Greek life does not play a large role on the UMB campus; in fact, it’s currently almost non-existent. However, I was the Founding Secretary and then President of Phi Delta Epsilon, a Professional International Co-ed Medical Fraternity. The MA Alpha Chapter of PhiDE established at UMB is the first in New England and now has over 65 members, all pre-med future physicians. It was by far my most memorable and influential experience as an undergrad and I became a part of a family that still continues to inspire me and support me. Through starting and leading the fraternity, I established relationships and connections with many faculty and staff members as well as physicians. I also communicated with local organizations for fundraising opportunities as well as with other chapters of the fraternity, both nationally and internationally.

VT: How helpful is the Career Center and other student support services? Do many reputable companies recruit on campus? 

Samantha: UMass Boston has an area called “The One Stop” which serves as the area where most of the logistical issues of undergrads can be resolved. They try to ensure that any adjustments, changes, or additions that need to be made to your records can be addressed in that one spot to avoid confusion. The financial aid, bursars, and other student life offices are all in the same building on different floors, allowing for little leg-work to solve any issues that arise.

VT: How are the various study areas such as libraries, the student union, and dorm lounges? Are they over-crowded, easily available, spacious?

Samantha: There are beautiful places to study in the main campus center building, but they fill up quickly. The library tends to be over-crowded, as most would be, around typical exam weeks throughout the semester, but for the most part there is ample space. There are many computers and desks in the library. There is also a floor designated for silent study, which is strictly enforced, and there is always space there. I have never experienced a time where I felt I had to leave campus in order to study effectively, but there are times when you have to scope out a few different spots around the campus to find space.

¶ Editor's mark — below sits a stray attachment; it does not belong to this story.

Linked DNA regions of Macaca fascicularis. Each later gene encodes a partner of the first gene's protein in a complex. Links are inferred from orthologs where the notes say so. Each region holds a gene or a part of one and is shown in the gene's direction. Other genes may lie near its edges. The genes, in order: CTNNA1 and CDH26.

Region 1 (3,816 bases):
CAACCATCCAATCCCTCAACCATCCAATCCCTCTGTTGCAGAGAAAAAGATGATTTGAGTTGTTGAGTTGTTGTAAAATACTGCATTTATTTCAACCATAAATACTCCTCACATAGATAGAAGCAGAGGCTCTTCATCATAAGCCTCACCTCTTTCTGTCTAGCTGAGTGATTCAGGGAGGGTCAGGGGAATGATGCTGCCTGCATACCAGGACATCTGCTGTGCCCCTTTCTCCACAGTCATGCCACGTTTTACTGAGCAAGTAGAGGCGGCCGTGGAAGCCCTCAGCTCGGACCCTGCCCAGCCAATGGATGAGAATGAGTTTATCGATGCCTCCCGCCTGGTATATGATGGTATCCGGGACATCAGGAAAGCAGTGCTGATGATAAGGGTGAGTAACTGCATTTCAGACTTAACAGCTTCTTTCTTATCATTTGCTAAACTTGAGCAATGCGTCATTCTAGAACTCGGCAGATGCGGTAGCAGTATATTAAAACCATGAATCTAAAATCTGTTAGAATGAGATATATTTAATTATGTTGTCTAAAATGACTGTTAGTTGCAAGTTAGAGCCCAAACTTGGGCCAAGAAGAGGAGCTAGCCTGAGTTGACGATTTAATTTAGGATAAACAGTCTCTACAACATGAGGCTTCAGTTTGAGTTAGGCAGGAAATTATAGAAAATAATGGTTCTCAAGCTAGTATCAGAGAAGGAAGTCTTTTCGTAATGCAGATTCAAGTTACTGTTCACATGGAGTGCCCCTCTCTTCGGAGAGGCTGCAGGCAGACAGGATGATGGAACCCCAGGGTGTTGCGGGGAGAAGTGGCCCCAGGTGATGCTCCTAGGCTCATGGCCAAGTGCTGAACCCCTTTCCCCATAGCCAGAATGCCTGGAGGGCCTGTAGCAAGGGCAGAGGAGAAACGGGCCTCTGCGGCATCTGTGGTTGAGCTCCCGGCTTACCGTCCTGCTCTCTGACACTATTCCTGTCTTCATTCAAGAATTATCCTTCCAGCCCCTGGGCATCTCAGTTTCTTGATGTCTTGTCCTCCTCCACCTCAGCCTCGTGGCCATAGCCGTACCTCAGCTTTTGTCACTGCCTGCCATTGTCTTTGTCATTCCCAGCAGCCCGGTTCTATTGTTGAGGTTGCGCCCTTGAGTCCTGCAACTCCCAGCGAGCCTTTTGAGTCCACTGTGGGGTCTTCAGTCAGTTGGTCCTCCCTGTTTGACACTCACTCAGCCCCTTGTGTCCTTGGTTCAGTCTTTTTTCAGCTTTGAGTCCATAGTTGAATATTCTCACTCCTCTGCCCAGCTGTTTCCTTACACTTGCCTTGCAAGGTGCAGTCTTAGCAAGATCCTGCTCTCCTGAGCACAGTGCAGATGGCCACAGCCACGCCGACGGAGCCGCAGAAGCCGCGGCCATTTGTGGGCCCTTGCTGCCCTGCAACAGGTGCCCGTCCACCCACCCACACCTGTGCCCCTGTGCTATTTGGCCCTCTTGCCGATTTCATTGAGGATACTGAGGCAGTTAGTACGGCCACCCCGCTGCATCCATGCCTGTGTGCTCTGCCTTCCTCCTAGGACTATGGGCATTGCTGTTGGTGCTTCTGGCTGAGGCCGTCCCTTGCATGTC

VT: Describe the surrounding town. What kinds of outside establishments / things to do are there that make it fun, boring, or somewhere in between? To what extent do students go to the downtown area of the city versus staying near campus? 

Samantha: Being a short t-ride away from the heart of Boston eliminates the “boring” aspect that some rural colleges can present. If the city is not for you, there is a large mall, many shopping centers, restaurants, and other attractions within a 15-minute drive. Many students go to Boston Bowl, which is five minutes from campus and open 24 hours. The location is beautiful and very close to Boston, one of the best cities in the country! Depending on the type of person and student you are, you will find others who stay local and others who like to venture to the city!

VT: How big or small is the student body? Were you generally pleased or displeased with the typical class sizes?

Samantha: UMass Boston has grown significantly over the past few years. It has the second largest campus in the UMass system and over 16,000 undergraduate and graduate students. Although the schools demographics deem it to be large, UMass Boston has an extremely homey and welcoming feel. I was generally pleased with the typical class sizes. Many of my introductory level science courses contained a couple hundred students in a large lecture hall, but each was supplemented with a discussion and laboratory section to introduce a more focused and teamwork-based learning environment.

VT: Describe one memorable experience with a professor and/or class. Perhaps one you loved the most or one you regret the most.

Samantha: My most memorable professor was without a doubt, Dr. Robert Guimond, Professor for Anatomy & Physiology.His compassion, approachability, and encouragement are invaluable to an undergraduate student advisee. His enthusiasm and dedication to the students and the Sciences is something that is rarely encountered. A person and a professor like Dr. Guimond can completely change an undergraduate’s experience for the better, as it did mine.

Anatomy & Physiology as a class showed me my true passion and ignited my love of collaborative learning. I had never realized how truly amazing and intelligent the human body is until I took A+P. A+P opened my eyes to a style of teaching that relied strictly on true learning and understanding of the material. It took time, organization, patience, and determination to succeed. There were no slides to cram, or ways to cut corners. It truly separated the men from the mice and I found it to be extremely exciting and inspiring.


Check out Samantha’s tutoring profile.

The views expressed in this article do not necessarily represent the views of Varsity Tutors.